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Pogacar starts explosive first Giro weekend in pole but potholes await
Cycling Sport

Pogacar starts explosive first Giro weekend in pole but potholes await

Tadej Pogacar may be the outstanding bet to win his debut Giro d’Italia, but the Slovenian is also acutely aware of how three weeks of Grand Tour racing can throw up sudden, unexpected moments of weakness.

He has exploited that in the past, usurping his stunned compatriot Primoz Roglic to win the 2020 Tour de France. But he has also been victim, as in last year’s Tour, when Denmark’s Jonas Vingegaard applied the coup de grâce on the Col de la Loze.

Pogacar, leader of the powerful UAE Emirates team, a serial winner this spring at Strade Bianche, the Volta a Catalunya and Liège–Bastogne–Liège, is the hottest favourite to start a Grand Tour for years, but he knows that Italy’s capricious Corsa Rosa is best treated with respect.

The 21-stage Giro begins on Saturday in Turin and has a potentially explosive opening weekend, with the first summit finish coming as soon as Sunday, on the 12km climb to the Santuario di Oropa at Biella. The three-week race also features two individual time trials and six mountain finishes prior to the final stage in Rome on 26 May.

Speaking before the race, Pogacar tried to put the hype into perspective by showing due deference to elders, such as Geraint Thomas, of Ineos Grenadiers and French veteran, Romain Bardet, leader of Team dsm-firmenich PostNL.

“There’s a lot of good riders in this Giro,” Pogacar said. “In three weeks there can be a lot of surprises. Bardet has shown some good form and Thomas, like always, will be good in this Giro.”

The 25-year-old Slovenian has been both audacious and arrogant this spring, winning with long, lone breakaways – a jaw-dropping 80km in Tuscany’s Strade Bianche in March followed by an equally bold solo attack to win the coveted Belgian Classic Liège–Bastogne–Liège – but quickly dismisses any suggestions of complacency.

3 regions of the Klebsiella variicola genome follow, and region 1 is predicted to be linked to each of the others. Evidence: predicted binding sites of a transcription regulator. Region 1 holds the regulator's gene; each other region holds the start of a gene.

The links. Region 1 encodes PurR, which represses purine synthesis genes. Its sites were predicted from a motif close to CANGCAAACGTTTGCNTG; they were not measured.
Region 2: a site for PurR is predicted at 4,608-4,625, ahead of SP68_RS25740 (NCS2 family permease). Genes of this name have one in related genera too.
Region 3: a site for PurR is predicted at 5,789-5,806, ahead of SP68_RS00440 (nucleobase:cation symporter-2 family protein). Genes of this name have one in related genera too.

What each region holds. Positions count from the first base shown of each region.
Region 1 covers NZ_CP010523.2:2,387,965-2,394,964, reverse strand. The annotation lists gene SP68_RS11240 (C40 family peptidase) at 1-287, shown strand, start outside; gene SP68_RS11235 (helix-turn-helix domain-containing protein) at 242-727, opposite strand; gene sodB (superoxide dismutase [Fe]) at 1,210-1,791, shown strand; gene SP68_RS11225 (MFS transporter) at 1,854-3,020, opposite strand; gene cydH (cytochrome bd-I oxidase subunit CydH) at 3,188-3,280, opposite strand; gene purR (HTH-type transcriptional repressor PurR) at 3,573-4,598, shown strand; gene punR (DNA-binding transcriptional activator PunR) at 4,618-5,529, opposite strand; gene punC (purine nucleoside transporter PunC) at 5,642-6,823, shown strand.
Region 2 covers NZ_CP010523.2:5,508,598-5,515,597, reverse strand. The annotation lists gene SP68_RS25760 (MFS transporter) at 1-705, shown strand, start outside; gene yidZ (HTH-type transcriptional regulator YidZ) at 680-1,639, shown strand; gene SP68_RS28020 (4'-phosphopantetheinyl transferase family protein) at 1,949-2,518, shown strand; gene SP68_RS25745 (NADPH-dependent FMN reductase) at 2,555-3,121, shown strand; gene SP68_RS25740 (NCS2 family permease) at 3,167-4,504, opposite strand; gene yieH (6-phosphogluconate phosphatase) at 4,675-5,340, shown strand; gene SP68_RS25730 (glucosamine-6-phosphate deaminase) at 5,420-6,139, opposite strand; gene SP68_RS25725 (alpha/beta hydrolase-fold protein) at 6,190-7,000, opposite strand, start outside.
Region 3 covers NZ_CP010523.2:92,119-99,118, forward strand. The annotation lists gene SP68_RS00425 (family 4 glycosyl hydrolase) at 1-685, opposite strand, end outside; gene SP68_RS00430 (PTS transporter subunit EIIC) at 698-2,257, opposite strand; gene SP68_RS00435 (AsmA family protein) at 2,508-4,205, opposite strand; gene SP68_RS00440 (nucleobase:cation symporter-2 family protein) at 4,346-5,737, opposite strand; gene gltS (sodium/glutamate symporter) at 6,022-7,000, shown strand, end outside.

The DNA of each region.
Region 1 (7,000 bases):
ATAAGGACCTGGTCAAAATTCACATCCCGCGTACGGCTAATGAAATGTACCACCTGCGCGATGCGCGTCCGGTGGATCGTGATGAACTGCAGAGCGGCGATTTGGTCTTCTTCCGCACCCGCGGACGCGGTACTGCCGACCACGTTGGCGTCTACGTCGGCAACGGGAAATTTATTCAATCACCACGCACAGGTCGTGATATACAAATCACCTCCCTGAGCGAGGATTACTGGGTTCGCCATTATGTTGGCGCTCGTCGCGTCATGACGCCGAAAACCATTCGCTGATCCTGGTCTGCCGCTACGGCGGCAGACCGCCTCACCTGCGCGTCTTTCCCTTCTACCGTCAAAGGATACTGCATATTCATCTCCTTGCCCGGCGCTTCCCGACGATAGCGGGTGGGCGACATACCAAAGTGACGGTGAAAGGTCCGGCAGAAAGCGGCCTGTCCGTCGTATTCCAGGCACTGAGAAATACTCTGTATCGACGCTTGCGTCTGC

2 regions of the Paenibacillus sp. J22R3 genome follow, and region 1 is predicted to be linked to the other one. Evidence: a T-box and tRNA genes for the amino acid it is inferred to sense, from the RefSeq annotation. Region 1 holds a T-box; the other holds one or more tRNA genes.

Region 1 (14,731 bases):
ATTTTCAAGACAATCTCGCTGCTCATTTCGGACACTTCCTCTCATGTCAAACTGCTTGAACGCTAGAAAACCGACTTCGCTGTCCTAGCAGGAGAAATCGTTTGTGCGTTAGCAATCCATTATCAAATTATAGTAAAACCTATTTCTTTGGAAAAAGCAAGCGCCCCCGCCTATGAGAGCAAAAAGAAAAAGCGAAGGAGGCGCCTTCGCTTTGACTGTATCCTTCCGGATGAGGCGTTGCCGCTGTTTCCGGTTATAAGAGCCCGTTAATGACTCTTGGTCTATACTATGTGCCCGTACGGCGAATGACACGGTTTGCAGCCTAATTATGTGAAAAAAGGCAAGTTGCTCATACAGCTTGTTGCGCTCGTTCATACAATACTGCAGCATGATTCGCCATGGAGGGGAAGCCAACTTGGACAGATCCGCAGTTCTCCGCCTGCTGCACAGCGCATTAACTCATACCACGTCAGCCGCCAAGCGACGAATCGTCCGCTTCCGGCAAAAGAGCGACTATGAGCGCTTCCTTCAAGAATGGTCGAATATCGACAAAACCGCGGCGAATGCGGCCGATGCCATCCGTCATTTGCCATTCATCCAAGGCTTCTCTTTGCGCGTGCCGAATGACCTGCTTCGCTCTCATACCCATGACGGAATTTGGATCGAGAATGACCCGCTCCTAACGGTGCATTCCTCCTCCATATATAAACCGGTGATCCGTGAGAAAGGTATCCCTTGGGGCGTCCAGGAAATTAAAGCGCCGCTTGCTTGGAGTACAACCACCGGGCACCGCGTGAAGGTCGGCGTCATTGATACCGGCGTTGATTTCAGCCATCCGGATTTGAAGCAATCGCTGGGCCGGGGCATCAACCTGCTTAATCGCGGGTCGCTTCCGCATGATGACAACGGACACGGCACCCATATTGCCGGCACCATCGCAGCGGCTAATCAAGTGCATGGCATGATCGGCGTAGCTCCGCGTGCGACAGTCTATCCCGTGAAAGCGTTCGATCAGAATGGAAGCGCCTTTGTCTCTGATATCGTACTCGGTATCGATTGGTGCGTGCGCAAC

“Every race I go to, I’m the favourite now,” Pogacar said, “so I just have to live with it,” adding that “everyone is trying to race against us and we need to control from the start.”

Thomas, who has already described Pogacar as destined to be “one of the greatest,” is in a relaxed frame of mind as he returns to a race that he lost last May by a handful of seconds. “It takes the pressure off us because everyone expects Pogacar to win,” the Welshman said.

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A general view of the peloton heading towards Naples during the 2023 Giro d’Italia.View image in fullscreen

As ever, the volatile weather, the specifics of racing in Italy and the steepness of legendary climbs such as the beloved Stelvio and the dreaded Mortirolo, will play a big part in the outcome of a race that is sometimes depicted as dull, but that usually provides a suitably dramatic finale.

Thirty-somethings Bardet and Thomas are definite podium contenders, but Pogacar’s most likely rivals may be lesser-known names, such as the fast-rising Belgian Cian Uijtdebroeks, who will lead the Visma-Lease a Bike team and Decathlon AG2R La Mondiale’s Australian leader, Ben O’Connor, fourth in the 2021 Tour de France and more recently second overall in last month’s Tour of the Alps.

But for the moment, this Giro is set to be all about Pogacar, already hugely popular in Italy after two wins in Strade Bianche and three victories in the season-ending Giro di Lombardia.

His showboating and swagger is not to everyone’s taste and the apparent ease of his dominance also triggers cycling’s sceptics, but his appetite for racing and winning, shows no sign of abating. French critics have depicted him as an “ogre,” and his rivals at this Giro are now wondering just how monstrous he is willing to be.

Source: theguardian.com